Susana and her partner José went to great lengths to ensure that her son, Taiel, could have access to ongoing rehabilitative care.

The couple has seen their share of heartbreak. They lost their first son in 2008 shortly after his birth.

“With him, I lost my own life,” writes Susana through a translator. “While I was only able to enjoy his presence for a short time, I felt as if a large part of me died with him.”

“Two years later, and after many tears, we sought to set aside our fears and try to have another child. Within us we felt a great deal of love that we felt we wanted and needed to give,” she writes.

During the pregnancy, Susana went through all of the examinations and tests advised by their gynaecologist. However, when Taiel was born, they were informed that he had bilateral cleft lip and palate.

“Then, something very strange happened to us: none of the doctors wanted to or knew how to inform us about his condition,” writes Susana. “The lack of information worried us, and as the weeks passed, we felt that this gap in our knowledge became more and more apparent.”

Then, José’s cousin, Rosana, who lived in Tucumán, sent word that she had seen a poster at a Primary Care Health Centre for a foundation that cared for children with cleft. She had passed on the phone number to José.

While they were initially hesitant about calling, because Fundación Gavina is located in Tucumán, more than 300 km away from Salta, their hometown, they called and were told a bit over the phone. They were then invited to visit the center. The family saved up money and headed to Tucumán, where they visited Fundación Gavina and met the staff, who examined Taiel.

“I can’t describe the patience with which they listened to and answered our questions, the way the specialists knew how to fill the vacuum in our knowledge, and the way they treated us. We felt welcome,” she says.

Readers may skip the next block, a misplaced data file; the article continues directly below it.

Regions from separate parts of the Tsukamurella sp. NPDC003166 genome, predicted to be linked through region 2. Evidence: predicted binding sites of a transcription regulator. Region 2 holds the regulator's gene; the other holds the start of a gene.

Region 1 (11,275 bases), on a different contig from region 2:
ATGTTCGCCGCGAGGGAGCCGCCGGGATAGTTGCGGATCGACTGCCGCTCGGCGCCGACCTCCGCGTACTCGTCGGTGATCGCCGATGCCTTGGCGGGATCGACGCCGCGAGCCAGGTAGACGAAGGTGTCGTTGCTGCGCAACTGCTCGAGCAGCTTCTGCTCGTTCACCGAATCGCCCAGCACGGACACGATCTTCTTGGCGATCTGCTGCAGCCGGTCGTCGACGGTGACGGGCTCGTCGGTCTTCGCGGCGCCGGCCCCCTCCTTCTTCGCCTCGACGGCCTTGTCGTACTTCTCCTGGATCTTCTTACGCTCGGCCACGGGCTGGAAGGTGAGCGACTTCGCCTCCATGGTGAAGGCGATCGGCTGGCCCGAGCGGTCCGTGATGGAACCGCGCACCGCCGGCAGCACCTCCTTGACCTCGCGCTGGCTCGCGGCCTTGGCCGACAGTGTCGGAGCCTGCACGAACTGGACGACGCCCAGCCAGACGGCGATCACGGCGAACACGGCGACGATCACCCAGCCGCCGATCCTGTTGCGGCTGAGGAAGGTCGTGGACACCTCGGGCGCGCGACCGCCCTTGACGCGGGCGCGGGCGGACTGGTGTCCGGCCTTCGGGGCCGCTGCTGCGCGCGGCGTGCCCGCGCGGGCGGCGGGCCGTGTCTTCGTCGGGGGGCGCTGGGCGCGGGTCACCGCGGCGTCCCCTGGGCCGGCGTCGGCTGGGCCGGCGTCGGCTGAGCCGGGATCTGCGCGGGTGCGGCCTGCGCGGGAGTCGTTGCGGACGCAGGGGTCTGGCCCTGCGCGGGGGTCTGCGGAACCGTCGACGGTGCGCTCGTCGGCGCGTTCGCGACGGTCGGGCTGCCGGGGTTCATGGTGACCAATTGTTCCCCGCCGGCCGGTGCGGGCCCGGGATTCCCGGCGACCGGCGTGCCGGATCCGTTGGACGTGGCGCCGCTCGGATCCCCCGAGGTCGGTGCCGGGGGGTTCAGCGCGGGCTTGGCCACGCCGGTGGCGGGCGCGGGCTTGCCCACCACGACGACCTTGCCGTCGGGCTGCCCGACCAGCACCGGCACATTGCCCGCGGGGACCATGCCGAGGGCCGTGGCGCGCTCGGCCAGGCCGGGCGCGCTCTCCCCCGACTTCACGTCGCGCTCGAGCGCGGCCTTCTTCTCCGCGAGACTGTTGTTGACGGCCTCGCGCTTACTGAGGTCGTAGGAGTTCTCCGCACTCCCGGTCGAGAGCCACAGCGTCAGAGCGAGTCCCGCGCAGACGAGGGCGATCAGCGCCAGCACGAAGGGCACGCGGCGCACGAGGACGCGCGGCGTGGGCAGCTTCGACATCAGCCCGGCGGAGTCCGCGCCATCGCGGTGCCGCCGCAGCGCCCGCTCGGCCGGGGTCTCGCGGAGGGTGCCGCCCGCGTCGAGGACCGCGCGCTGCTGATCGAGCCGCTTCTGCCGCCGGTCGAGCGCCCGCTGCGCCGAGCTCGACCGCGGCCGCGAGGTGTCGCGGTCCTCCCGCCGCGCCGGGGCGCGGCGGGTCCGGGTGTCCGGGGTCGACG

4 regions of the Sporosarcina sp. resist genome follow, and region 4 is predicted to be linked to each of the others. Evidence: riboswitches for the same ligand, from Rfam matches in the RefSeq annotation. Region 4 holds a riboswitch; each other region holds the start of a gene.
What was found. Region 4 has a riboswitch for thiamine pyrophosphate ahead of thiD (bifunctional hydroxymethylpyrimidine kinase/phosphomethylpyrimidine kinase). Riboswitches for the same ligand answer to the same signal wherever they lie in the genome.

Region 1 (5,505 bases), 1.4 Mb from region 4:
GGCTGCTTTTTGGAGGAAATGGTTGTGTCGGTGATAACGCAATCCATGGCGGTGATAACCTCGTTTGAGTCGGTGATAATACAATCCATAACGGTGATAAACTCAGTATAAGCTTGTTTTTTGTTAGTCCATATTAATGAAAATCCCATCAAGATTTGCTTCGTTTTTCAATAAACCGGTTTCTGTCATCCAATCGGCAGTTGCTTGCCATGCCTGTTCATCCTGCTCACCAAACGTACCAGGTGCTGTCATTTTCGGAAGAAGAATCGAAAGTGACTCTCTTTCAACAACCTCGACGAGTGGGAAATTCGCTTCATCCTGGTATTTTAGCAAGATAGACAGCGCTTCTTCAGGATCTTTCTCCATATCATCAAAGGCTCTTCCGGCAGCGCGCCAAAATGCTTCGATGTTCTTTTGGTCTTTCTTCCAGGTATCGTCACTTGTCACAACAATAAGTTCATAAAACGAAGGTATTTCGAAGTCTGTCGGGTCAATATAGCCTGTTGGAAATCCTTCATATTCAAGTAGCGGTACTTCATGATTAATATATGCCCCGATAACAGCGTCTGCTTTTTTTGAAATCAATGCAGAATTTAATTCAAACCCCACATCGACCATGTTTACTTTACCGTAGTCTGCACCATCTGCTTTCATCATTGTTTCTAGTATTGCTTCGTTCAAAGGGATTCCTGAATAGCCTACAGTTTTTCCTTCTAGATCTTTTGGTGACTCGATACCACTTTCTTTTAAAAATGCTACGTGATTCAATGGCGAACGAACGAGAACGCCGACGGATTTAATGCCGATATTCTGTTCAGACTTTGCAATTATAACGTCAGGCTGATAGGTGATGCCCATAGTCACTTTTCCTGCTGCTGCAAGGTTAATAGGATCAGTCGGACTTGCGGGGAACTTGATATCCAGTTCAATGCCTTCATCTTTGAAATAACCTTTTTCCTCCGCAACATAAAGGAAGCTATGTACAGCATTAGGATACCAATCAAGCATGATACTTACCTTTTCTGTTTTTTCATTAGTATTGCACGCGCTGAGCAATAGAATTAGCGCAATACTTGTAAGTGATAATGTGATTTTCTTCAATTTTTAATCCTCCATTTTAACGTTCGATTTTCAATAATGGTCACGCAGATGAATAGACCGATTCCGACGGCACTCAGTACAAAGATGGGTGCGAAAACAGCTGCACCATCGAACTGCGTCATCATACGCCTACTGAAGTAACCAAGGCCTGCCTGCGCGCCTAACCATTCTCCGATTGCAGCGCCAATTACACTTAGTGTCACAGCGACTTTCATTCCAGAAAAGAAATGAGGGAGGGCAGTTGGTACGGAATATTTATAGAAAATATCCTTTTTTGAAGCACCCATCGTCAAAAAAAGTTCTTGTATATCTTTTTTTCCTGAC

“We weren’t aware that cleft lip and palate required treatment prior to and following surgeries, as we had been given practically no information in Salta,” she says.

Susana describes the anxiety which creeped in because they needed to ensure long term care for Taiel.

“We felt an obligation to be good parents and get the best for Taiel, but we didn’t have the resources to stay in Tucumán; our savings weren’t enough to pay rent as well as expenses needed to support a baby,” Susana explains.

They decided, however, that they needed to stay in Tucumán and start a new life near Fundación Gavina. That path, however, was not without its obstacles as their family was hesitant to support their decision at first. However, a few weeks later, José found a job, they moved out of Rosana’s house and Taiel continued with his treatment at Fundación Gavina.

When he was 14 months old, Taiel underwent multiple surgeries on his lip and cleft at the Eva Perón Santiago del Estero Hospital. Parallel to his surgeries, Taiel also worked with a speech pathologist.

Sensing Susana’s commitment to the cause, Transforming Faces hired her on a part-time basis at Fundación Gavina as the parental group co-ordinator and dedicates the rest of her time to caring for Taiel. She visits maternity wards and helps guide new mothers with feedings. Our team is studying the resources in Northern Argentina to determine the need for project expansion.

“In my view, Gavina is not just a Foundation where I bring my son; they are part of my life, they have seen us grow as parents and have given Taiel the opportunity to be part of their excellent work…The chance to help other parents to avoid the lack of information, the internal strife, and the lack of options that we felt makes it feel as if everything that we went through was somehow worth it,” she says.

“I know that others may not see it this way, but Fundación Gavina and Transforming Faces changed our lives, and I want to give back in some way, even if it’s just a small part of what you offered us,” Susana says.

Read more about our work in Argentina